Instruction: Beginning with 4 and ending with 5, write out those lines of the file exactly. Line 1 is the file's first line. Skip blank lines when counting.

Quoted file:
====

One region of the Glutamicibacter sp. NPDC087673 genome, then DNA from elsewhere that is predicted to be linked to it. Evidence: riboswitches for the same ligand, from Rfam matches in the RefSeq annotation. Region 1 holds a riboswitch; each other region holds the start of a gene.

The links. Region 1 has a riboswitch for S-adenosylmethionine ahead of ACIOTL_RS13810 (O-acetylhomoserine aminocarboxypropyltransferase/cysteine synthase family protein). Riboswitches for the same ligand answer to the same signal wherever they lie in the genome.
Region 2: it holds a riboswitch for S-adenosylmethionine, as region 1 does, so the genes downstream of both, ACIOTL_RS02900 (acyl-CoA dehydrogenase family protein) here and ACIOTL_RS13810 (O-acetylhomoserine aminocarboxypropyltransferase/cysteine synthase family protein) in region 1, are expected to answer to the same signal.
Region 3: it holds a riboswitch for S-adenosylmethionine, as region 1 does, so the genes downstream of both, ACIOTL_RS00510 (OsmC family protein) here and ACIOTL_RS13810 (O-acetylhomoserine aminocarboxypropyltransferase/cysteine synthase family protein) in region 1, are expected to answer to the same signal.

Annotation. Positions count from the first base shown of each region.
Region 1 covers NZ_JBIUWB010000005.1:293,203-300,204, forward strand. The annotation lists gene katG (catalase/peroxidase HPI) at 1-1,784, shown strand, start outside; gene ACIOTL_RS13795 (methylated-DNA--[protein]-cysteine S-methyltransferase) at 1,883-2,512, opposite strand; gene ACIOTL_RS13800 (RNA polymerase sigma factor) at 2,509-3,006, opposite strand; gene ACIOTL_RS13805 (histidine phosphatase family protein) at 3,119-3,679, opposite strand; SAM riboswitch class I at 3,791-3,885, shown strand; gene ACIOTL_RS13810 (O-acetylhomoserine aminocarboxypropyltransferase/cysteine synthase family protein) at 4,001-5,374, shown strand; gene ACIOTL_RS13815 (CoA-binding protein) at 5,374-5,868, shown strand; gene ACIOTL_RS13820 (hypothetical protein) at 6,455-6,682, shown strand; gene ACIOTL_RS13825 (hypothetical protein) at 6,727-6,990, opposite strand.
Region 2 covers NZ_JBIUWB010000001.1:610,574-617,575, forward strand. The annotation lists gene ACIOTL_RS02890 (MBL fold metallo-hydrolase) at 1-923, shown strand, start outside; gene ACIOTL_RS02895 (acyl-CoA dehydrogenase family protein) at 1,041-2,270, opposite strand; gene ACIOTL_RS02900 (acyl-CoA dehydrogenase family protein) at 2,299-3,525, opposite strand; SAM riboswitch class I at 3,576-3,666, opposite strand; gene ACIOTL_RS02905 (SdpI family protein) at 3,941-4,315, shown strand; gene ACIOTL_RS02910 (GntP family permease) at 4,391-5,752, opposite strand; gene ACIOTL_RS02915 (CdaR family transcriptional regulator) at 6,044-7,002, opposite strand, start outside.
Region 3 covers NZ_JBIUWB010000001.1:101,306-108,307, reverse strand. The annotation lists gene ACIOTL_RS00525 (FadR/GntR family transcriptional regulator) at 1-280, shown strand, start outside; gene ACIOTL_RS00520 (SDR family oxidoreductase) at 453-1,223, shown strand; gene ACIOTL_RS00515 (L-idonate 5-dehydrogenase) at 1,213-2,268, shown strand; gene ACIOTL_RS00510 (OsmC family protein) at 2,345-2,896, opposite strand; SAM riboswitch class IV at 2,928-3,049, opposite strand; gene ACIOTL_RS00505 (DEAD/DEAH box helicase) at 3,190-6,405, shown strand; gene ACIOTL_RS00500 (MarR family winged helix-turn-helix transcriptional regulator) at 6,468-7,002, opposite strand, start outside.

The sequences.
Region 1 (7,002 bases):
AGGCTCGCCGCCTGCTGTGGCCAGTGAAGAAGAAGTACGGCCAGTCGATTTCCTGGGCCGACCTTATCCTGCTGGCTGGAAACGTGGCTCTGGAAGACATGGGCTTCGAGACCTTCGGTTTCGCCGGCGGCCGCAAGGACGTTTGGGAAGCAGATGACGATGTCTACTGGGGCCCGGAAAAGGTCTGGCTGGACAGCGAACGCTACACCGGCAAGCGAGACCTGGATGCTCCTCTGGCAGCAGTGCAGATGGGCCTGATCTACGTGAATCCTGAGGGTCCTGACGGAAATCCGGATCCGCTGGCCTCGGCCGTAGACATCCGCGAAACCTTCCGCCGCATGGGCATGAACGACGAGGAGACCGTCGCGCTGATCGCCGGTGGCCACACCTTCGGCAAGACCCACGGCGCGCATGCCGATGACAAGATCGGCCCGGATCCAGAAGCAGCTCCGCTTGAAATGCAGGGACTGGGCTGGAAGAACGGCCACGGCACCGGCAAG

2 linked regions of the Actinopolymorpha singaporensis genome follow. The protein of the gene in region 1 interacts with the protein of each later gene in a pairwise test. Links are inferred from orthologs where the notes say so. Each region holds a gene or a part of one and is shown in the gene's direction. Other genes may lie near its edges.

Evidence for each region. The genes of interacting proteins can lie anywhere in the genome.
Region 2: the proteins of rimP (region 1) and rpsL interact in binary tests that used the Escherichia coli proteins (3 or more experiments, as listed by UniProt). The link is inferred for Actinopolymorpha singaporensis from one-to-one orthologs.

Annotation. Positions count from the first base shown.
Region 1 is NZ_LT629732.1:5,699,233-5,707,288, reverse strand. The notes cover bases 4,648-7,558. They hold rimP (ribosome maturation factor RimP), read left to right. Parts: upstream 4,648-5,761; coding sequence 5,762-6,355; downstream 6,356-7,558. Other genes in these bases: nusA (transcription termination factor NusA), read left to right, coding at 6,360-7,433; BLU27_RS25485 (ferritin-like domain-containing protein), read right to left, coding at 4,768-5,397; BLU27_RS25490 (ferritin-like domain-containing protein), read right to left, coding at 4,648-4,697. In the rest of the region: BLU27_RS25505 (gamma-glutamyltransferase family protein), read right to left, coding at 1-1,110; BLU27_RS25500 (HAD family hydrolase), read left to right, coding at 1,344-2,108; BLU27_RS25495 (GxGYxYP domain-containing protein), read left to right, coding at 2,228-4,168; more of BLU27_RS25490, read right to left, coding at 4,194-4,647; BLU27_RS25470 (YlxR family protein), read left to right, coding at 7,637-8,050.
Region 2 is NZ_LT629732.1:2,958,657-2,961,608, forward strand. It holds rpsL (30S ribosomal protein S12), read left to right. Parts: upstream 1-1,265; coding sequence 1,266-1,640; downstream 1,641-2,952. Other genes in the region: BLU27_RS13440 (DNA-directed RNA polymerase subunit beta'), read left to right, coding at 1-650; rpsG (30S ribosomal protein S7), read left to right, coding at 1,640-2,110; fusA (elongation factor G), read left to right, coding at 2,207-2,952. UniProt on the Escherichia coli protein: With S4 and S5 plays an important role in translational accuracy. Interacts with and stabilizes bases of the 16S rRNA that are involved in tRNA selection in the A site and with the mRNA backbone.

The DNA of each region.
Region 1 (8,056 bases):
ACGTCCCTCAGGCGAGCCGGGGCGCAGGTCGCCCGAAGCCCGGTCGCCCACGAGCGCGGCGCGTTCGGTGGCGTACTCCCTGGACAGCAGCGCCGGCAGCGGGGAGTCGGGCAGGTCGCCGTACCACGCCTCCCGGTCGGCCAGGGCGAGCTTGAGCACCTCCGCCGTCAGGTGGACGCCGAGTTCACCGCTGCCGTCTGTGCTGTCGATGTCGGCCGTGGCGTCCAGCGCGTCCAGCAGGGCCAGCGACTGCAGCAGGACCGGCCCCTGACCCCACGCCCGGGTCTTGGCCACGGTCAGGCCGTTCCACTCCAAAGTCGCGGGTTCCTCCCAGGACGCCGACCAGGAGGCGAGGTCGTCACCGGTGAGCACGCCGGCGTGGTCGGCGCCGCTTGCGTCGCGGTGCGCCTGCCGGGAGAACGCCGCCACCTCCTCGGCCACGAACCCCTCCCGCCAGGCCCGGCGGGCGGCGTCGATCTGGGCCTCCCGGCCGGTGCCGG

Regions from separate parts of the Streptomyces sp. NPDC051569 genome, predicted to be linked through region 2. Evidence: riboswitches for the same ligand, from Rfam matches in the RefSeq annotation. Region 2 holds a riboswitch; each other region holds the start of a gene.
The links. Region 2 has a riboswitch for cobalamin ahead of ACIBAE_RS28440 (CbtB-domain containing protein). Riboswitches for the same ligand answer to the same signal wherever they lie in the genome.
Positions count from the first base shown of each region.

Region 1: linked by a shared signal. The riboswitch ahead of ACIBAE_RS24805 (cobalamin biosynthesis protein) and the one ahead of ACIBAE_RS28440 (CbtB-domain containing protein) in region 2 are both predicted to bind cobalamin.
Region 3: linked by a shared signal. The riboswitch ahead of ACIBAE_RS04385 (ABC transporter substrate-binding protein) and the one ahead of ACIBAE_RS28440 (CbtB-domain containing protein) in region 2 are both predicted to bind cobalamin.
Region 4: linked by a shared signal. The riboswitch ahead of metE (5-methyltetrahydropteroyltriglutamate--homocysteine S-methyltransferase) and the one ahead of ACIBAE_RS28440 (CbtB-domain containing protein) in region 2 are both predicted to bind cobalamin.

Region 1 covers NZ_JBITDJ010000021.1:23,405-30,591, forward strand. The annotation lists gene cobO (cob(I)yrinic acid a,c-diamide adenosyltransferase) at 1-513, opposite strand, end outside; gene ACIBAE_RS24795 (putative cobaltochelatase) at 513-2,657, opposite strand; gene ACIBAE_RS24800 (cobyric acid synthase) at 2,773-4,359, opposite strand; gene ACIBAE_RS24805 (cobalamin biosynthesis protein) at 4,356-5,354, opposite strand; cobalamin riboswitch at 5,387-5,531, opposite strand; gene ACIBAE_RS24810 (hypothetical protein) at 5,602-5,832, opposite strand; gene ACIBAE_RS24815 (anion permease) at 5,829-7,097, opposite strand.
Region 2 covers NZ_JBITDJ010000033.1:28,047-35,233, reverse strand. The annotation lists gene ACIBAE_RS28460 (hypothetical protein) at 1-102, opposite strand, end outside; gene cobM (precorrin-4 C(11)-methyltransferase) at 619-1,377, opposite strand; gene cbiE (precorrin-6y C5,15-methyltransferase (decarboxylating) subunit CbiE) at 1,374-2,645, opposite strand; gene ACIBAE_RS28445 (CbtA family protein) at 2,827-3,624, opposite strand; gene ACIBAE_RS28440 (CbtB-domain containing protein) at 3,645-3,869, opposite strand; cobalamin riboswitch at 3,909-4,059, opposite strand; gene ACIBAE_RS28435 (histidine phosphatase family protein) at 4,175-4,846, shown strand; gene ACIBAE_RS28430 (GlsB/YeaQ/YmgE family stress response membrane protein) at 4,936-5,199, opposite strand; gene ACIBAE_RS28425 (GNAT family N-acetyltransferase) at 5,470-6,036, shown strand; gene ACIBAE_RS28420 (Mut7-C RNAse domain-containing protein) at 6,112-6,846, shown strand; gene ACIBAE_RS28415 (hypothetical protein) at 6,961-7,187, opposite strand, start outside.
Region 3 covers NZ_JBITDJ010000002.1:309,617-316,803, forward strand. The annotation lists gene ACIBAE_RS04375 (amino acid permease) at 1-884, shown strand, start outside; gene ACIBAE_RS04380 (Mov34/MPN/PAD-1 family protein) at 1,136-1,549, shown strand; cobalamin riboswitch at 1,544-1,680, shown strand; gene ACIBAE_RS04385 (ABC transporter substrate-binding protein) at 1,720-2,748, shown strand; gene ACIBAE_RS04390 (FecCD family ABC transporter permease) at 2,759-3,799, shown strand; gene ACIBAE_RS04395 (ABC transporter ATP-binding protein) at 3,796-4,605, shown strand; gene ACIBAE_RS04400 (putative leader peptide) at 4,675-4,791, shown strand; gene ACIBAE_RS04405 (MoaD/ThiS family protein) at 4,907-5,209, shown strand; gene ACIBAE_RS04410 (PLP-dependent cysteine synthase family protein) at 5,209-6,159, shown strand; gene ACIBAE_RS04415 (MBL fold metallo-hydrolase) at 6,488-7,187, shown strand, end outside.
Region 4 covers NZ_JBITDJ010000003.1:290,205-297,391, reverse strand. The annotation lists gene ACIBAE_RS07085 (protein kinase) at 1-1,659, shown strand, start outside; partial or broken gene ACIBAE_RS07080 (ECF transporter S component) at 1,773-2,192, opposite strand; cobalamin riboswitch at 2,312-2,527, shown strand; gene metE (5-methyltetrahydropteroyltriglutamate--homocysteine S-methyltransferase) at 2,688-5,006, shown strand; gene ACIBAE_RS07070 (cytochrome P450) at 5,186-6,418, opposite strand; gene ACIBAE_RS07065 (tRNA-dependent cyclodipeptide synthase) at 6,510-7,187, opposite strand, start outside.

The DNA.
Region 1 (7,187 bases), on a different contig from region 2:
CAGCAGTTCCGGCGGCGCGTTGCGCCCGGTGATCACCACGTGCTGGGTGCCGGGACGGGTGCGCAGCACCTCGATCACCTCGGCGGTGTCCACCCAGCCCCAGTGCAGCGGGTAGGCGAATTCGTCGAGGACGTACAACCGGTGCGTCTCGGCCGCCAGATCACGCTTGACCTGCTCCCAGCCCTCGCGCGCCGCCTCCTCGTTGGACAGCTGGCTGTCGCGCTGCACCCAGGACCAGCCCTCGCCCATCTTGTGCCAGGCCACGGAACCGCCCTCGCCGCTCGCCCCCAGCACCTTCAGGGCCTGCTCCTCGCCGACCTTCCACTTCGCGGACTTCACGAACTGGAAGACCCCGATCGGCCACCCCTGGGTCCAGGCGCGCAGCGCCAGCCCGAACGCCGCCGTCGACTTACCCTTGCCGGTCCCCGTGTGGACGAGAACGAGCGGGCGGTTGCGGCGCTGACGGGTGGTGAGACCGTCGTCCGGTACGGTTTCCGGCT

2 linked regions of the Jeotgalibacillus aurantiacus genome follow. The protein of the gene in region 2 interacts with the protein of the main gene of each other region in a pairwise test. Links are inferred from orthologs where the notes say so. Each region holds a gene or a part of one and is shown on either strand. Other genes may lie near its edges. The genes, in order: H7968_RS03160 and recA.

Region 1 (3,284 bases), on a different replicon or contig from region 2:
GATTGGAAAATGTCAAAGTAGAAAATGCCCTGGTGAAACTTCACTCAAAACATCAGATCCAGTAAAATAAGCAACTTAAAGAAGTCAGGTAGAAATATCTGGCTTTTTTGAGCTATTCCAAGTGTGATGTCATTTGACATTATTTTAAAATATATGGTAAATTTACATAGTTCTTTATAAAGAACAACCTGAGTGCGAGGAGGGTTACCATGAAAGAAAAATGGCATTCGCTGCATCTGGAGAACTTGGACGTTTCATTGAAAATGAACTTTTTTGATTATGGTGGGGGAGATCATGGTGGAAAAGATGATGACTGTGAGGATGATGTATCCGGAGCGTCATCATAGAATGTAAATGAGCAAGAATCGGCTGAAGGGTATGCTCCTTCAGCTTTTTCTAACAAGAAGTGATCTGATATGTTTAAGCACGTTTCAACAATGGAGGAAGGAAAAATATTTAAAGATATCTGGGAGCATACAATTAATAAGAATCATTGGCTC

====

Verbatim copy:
Region 3: it holds a riboswitch for S-adenosylmethionine, as region 1 does, so the genes downstream of both, ACIOTL_RS00510 (OsmC family protein) here and ACIOTL_RS13810 (O-acetylhomoserine aminocarboxypropyltransferase/cysteine synthase family protein) in region 1, are expected to answer to the same signal.

Annotation. Positions count from the first base shown of each region.